The Angels now move on to try and have an effect on the race for the Twins while the White Sox will open a tough series at home against the Red Sox on Tuesday.

Do Or Die For Cubs in NL Central

If the Cubs don't make the postseason this season, or even if they do, their upcoming 5-game showdown with the NL Central-leading St. Louis Cardinals over the next four days at home is going to be a crucial factor. The Cardinals just gained first place yesterday after they beat the Reds 5-0 behind by Albert Pujols' 2 homeruns while the Astros, who went a pitiable 13-15 for the month of August, lost yet again, this time 3-1 to the San Diego Padres. It's interesting to note the role the Padres have had in the NL races. Since being swept in a three game series by the Marlins, the Padres have taken two of three against the Expos, the Diamondbacks and now, the Astros.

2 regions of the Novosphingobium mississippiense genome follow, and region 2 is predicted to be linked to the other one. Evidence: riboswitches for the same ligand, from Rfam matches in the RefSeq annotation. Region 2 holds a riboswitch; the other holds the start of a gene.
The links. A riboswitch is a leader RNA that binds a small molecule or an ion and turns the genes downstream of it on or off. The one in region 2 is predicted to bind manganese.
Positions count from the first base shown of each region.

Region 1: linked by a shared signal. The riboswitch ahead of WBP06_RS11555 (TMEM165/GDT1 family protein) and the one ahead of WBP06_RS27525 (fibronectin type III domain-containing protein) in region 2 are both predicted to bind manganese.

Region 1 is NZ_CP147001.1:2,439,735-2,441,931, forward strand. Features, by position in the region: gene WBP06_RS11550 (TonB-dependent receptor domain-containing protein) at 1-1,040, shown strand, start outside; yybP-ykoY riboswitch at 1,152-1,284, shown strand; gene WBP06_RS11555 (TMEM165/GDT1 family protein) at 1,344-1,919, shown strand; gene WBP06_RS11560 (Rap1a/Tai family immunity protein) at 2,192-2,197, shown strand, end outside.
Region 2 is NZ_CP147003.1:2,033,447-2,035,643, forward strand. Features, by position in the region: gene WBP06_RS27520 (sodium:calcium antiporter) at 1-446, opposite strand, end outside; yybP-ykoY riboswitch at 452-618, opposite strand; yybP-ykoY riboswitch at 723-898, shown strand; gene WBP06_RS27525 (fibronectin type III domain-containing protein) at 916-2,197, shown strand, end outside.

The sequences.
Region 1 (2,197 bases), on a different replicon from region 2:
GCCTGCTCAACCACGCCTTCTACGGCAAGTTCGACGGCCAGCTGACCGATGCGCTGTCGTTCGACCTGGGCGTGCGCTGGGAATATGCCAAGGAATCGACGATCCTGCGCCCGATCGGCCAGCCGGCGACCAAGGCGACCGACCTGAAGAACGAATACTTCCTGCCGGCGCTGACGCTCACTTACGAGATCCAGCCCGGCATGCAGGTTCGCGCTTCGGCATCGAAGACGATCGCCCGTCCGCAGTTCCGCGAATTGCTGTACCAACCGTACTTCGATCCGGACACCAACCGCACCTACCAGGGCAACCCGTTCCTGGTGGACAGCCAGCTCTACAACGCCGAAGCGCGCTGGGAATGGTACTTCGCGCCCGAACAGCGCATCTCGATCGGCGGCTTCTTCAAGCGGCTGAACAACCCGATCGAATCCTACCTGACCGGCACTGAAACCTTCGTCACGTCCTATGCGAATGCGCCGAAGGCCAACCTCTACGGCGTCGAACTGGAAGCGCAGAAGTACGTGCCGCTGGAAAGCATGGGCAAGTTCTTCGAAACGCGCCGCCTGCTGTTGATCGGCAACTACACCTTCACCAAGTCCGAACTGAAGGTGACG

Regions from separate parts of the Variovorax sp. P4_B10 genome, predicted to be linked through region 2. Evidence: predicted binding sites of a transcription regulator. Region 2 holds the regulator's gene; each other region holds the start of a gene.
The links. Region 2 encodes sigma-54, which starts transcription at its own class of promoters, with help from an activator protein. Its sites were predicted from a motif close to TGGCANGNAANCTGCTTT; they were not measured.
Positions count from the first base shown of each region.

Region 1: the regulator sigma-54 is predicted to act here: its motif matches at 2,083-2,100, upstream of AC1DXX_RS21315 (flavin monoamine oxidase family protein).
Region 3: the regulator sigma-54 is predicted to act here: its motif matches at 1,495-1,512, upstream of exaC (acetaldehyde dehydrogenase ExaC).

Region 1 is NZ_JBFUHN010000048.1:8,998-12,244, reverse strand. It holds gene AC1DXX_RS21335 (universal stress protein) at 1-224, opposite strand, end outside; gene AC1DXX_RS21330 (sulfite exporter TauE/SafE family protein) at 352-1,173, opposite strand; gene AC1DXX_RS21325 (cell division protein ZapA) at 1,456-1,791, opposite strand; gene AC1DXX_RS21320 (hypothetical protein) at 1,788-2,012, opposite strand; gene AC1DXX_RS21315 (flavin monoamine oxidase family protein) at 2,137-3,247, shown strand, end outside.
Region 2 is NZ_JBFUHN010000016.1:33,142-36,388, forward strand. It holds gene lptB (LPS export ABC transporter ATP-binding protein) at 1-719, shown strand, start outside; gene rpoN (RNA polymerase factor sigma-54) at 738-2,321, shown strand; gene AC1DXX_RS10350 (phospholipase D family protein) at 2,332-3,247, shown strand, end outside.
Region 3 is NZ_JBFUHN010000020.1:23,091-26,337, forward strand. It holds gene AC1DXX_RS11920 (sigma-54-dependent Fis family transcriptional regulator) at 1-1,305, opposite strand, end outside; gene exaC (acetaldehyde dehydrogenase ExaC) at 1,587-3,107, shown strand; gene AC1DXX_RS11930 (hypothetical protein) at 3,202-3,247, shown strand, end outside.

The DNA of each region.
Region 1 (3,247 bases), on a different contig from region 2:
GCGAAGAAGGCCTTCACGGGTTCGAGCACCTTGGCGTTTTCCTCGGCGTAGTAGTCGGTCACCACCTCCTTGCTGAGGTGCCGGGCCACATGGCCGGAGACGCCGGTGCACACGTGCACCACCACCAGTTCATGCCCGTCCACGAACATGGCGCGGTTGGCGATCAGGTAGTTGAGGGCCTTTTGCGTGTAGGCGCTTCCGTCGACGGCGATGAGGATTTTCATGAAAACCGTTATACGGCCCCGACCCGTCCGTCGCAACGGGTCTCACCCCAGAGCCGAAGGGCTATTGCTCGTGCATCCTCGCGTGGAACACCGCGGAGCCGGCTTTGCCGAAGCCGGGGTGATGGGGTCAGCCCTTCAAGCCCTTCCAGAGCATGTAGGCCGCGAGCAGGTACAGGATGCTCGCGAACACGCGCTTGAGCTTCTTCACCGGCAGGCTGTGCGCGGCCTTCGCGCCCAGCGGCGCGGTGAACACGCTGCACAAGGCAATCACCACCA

In any case, the opener of this urgent 5-game series against the Cardinals will see Cubs ace and Cy Young candidate, Mark Prior (13-5, 2.47) taking the mound against the Cardinals ace, Woody Williams (14-6, 3.44) this afternoon at Wrigley. Williams went winless in August despite a 3.31 ERA, his best since May. However, Williams is no stranger to the Cubs. He's already started four games against them this season and is 2-0 with a 2.35 ERA against them and the Cubs have lost four of their last five games. Another interesting stat to note for this series is that Chicago is 5-13 against left-handed starters at Wrigley Field. Unfortunately for the Cards, Williams is a righty, and they have no good lefty starters to speak of.